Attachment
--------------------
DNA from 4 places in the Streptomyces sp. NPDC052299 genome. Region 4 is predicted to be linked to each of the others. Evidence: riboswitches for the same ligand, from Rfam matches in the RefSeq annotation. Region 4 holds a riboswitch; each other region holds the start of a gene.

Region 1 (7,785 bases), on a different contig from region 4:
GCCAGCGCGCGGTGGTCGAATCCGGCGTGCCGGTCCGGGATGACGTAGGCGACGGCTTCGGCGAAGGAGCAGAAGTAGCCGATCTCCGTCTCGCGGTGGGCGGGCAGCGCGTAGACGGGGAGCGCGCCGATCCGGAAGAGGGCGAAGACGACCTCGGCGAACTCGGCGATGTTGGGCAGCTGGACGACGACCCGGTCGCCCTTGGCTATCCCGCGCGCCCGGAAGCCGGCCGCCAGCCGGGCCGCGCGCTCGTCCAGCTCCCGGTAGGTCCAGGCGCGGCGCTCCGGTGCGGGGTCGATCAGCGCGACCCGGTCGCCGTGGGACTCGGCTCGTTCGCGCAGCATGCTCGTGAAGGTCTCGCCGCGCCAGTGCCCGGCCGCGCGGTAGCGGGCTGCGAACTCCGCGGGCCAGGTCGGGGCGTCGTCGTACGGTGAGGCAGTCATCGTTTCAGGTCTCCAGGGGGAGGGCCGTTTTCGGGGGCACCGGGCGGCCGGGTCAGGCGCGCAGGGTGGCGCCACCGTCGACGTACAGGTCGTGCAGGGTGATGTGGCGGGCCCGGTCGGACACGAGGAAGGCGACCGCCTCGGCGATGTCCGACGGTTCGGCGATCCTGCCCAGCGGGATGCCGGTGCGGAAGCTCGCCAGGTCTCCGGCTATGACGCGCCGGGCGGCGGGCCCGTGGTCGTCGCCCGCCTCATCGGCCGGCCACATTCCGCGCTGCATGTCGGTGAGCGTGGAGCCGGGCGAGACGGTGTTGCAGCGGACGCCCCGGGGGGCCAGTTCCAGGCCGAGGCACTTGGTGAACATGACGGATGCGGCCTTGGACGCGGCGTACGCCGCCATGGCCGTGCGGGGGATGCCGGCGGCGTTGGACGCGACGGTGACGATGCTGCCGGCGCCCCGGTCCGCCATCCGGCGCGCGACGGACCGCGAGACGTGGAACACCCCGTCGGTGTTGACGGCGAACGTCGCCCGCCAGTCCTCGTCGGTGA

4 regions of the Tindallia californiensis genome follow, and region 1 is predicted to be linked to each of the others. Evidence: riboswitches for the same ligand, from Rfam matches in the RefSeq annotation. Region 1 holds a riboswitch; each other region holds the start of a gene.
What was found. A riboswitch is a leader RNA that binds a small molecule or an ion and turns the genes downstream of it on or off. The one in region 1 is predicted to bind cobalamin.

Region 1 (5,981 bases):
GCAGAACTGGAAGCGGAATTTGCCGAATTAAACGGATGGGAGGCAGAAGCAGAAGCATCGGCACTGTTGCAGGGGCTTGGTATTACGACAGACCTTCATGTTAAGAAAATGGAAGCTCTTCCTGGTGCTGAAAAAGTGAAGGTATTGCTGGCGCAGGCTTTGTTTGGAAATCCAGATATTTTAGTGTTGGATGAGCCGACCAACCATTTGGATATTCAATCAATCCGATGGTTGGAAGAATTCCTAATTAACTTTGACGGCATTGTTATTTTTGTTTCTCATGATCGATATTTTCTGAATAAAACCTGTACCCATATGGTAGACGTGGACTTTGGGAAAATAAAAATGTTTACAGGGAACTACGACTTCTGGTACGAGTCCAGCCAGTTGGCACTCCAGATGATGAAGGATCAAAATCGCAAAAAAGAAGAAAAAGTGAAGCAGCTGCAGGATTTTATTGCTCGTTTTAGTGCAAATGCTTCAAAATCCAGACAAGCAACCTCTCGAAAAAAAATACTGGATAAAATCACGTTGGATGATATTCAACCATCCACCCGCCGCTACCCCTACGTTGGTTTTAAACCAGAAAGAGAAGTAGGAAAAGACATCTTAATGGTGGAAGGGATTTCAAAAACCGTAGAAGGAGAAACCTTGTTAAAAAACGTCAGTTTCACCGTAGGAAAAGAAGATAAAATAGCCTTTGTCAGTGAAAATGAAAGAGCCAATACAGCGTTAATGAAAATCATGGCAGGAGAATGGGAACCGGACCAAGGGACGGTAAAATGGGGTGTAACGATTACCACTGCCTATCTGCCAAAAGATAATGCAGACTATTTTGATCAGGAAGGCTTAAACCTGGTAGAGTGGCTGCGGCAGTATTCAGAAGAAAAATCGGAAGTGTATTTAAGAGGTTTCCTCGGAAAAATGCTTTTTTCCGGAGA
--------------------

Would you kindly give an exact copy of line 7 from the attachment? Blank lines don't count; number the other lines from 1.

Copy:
GCAGAACTGGAAGCGGAATTTGCCGAATTAAACGGATGGGAGGCAGAAGCAGAAGCATCGGCACTGTTGCAGGGGCTTGGTATTACGACAGACCTTCATGTTAAGAAAATGGAAGCTCTTCCTGGTGCTGAAAAAGTGAAGGTATTGCTGGCGCAGGCTTTGTTTGGAAATCCAGATATTTTAGTGTTGGATGAGCCGACCAACCATTTGGATATTCAATCAATCCGATGGTTGGAAGAATTCCTAATTAACTTTGACGGCATTGTTATTTTTGTTTCTCATGATCGATATTTTCTGAATAAAACCTGTACCCATATGGTAGACGTGGACTTTGGGAAAATAAAAATGTTTACAGGGAACTACGACTTCTGGTACGAGTCCAGCCAGTTGGCACTCCAGATGATGAAGGATCAAAATCGCAAAAAAGAAGAAAAAGTGAAGCAGCTGCAGGATTTTATTGCTCGTTTTAGTGCAAATGCTTCAAAATCCAGACAAGCAACCTCTCGAAAAAAAATACTGGATAAAATCACGTTGGATGATATTCAACCATCCACCCGCCGCTACCCCTACGTTGGTTTTAAACCAGAAAGAGAAGTAGGAAAAGACATCTTAATGGTGGAAGGGATTTCAAAAACCGTAGAAGGAGAAACCTTGTTAAAAAACGTCAGTTTCACCGTAGGAAAAGAAGATAAAATAGCCTTTGTCAGTGAAAATGAAAGAGCCAATACAGCGTTAATGAAAATCATGGCAGGAGAATGGGAACCGGACCAAGGGACGGTAAAATGGGGTGTAACGATTACCACTGCCTATCTGCCAAAAGATAATGCAGACTATTTTGATCAGGAAGGCTTAAACCTGGTAGAGTGGCTGCGGCAGTATTCAGAAGAAAAATCGGAAGTGTATTTAAGAGGTTTCCTCGGAAAAATGCTTTTTTCCGGAGA